We all have individual moments where we snap out of routine and suddenly realize we are not where we want to be and we adjust. With our family life, if we are not intentional, we risk bending to the whim of social trends rather than moving from a desired vision. Information-age parenting is overwhelming; there is no shortage of books, blogs, and classes to consult as well as the casual advice by way of family members and friends. Much of it is helpful. A lot is contradictory or impractical to the specific family circumstances. Yet we read on because we know life’s small details add up to a very important whole, as they are expressions of the values and priorities we communicate to our children.
How do we tune in through the static and know we are making decisions proactively and authentically? One possible tool is to create a family mission statement. Crafting a statement of intentionality around the most important events and relationships in our lives leaves us less vulnerable to others filling the page for us. Stephen Covey writes “A family mission statement is a combined, unified, expression from all family members of what your family is all about – what it is you really want to do and be – and principles you choose to govern your family life.”
In many ways, the process of creating a mission statement is more important than the product. The family conversations about values and principles are enlightening and really can range as far and wide as serves the individual family, from “What kinds of things do we want to do?” to “What do we want to be remembered by?” or “Try to discern a list of core values, those central principles that honestly resonate and guide your decision-making.” Elementary children are introduced to a deliberate exploration of the different values in the classroom and so a meaningful connection to discuss these at home. It’s great to write a few notes that can be revisited from time to time or posted somewhere in the house. It might even be fun to make a family motto.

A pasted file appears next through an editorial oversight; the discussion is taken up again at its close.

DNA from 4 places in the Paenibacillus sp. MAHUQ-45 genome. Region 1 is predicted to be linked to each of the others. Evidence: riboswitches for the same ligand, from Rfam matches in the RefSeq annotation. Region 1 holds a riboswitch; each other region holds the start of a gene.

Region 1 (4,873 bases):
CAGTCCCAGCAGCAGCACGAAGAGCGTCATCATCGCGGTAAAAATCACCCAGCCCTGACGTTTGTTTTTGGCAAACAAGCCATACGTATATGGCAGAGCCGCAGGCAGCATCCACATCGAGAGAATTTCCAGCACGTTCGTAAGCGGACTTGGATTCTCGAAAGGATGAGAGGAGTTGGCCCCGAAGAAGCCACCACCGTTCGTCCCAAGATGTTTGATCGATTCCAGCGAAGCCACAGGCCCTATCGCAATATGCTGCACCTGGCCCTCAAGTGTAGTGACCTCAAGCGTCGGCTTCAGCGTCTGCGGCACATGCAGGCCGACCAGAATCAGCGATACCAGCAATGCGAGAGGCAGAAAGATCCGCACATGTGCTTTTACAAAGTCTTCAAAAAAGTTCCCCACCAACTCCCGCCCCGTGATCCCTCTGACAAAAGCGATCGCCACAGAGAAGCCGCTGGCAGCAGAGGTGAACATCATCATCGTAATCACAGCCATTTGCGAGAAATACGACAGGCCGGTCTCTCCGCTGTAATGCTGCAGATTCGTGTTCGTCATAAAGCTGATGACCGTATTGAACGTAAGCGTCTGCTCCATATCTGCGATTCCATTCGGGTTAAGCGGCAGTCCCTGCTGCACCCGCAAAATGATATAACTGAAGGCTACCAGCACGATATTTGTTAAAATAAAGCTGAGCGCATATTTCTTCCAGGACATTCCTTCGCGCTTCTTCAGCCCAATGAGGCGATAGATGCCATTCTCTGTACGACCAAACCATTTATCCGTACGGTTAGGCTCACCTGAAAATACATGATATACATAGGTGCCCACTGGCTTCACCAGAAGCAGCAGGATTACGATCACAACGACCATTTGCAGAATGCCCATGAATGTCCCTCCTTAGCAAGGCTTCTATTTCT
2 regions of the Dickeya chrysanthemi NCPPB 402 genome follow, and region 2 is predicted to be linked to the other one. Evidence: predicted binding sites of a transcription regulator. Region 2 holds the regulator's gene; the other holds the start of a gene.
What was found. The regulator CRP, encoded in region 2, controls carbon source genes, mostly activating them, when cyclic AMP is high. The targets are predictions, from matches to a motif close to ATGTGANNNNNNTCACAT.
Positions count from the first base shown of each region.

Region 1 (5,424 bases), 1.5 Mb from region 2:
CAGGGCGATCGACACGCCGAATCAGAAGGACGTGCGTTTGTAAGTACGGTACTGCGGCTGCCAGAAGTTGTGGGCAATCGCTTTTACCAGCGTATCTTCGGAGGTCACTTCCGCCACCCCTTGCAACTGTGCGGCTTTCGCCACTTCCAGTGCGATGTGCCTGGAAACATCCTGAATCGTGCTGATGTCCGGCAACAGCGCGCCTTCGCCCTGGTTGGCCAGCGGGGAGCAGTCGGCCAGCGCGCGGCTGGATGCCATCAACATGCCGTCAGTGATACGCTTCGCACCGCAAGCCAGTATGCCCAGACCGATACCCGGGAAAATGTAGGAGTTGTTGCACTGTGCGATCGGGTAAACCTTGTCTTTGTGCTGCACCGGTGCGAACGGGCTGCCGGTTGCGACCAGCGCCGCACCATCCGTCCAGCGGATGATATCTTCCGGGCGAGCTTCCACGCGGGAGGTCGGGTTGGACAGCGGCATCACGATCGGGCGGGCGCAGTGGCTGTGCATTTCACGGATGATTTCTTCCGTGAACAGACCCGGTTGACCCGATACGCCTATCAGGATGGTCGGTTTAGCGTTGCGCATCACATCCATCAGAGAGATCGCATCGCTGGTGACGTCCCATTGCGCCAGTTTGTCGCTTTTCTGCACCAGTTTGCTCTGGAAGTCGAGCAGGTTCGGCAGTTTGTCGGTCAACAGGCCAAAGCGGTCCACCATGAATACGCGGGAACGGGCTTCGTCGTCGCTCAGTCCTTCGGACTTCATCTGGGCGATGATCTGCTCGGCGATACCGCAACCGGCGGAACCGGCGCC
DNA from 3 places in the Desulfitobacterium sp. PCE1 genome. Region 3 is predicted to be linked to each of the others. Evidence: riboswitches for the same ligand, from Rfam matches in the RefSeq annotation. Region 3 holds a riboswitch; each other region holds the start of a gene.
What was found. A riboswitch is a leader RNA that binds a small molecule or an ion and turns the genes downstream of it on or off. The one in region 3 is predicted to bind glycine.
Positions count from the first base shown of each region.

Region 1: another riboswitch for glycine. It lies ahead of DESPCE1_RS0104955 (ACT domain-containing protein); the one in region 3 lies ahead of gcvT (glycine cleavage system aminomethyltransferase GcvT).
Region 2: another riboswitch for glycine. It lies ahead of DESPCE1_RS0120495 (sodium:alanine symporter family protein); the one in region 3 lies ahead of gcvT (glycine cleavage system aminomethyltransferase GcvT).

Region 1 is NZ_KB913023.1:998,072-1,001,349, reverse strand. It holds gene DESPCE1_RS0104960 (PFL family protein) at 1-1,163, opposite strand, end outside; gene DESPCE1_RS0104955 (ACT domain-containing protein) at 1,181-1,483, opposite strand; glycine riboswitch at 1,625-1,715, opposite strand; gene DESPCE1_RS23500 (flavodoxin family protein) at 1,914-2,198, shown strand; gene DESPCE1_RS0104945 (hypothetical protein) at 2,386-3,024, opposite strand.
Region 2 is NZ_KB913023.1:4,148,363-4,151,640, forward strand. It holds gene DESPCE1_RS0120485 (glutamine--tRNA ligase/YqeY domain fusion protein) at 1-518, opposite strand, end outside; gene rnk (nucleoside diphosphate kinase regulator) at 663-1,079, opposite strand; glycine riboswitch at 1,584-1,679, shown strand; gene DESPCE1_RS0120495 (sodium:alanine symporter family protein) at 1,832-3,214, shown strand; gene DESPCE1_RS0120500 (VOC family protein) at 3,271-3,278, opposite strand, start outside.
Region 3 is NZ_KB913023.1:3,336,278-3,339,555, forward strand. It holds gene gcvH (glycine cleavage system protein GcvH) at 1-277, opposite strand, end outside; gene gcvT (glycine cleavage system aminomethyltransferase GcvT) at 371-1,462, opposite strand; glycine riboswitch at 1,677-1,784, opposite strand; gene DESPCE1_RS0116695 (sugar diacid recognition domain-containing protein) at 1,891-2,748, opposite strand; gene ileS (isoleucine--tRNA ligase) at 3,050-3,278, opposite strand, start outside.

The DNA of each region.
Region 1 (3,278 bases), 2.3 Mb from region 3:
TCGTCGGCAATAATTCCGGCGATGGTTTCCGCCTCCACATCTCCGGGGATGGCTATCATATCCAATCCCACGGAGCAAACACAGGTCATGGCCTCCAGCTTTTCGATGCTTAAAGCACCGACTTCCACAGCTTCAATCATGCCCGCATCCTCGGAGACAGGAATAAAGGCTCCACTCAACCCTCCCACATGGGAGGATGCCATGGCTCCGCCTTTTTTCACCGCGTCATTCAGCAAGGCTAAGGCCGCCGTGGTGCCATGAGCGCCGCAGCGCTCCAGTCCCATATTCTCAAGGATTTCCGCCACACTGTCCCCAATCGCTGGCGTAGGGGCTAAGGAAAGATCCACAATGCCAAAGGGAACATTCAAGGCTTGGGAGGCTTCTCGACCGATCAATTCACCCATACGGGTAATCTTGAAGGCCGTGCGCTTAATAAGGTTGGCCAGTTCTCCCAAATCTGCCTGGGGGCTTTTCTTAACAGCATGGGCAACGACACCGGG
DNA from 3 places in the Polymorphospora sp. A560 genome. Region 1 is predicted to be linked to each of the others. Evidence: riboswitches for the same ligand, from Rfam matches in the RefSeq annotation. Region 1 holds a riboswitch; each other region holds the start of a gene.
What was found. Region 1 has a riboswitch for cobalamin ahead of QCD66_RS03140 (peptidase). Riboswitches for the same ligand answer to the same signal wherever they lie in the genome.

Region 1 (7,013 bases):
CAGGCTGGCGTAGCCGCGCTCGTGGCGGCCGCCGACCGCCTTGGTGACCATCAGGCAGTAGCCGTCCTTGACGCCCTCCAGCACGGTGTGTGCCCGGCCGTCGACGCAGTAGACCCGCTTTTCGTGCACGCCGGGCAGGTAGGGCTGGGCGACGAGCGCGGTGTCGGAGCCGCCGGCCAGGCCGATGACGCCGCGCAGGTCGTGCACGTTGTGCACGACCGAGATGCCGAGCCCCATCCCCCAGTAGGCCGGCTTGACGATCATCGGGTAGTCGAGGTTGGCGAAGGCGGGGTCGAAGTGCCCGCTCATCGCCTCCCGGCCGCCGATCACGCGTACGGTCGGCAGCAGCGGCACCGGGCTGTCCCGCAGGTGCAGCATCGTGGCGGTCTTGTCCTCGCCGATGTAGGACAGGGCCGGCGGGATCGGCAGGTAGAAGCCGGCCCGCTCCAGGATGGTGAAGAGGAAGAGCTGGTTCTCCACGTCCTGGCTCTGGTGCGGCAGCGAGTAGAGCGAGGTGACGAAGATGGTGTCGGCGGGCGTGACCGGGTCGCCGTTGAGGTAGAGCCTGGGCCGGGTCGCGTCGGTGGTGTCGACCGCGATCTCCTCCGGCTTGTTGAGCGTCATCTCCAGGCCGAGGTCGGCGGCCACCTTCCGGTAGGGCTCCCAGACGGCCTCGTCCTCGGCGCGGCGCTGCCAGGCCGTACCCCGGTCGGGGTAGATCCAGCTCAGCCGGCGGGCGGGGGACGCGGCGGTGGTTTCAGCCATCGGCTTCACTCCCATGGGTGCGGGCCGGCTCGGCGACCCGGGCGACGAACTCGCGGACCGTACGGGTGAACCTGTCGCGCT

Ideally, it will be a platform, a rubric used for identifying which puzzle pieces do and do not fit with the family’s mission. When we are feeling frustrated, returning to this statement may offer some insight as to why and should offer a fairly clear action item. If adventuring in the outdoors is part of the mission statement but all of the weekends seem to be consumed with commitments, then the next step is to begin blocking out days proactively. If service is a core family value, what can be planned in the next few months? If our mission is to be patient and kind to one another, we can practice new ways of speaking (and be patient with one another as these skills develop).
The end result of a family mission statement is that everyone’s enjoyment of daily life improves. Members feel that their dreams and desires are a part of the family fabric. We feel strong in our family choices, priorities, and the ability to set aside information or advice that doesn’t honor the mission. Our children benefit doubly as their voice is a part of the family mission, and they also learn to ask meaningful questions of themselves and use this self-knowledge as they become more independent from the family. By being intentional, we shield ourselves from the urge to compare our lives or our children’s paths to others’, and instead feel a sense of security, value, and appreciation for the wonderful path that is our own.
Dawn Cowan, Assistant Program Director
Childpeace Montessori School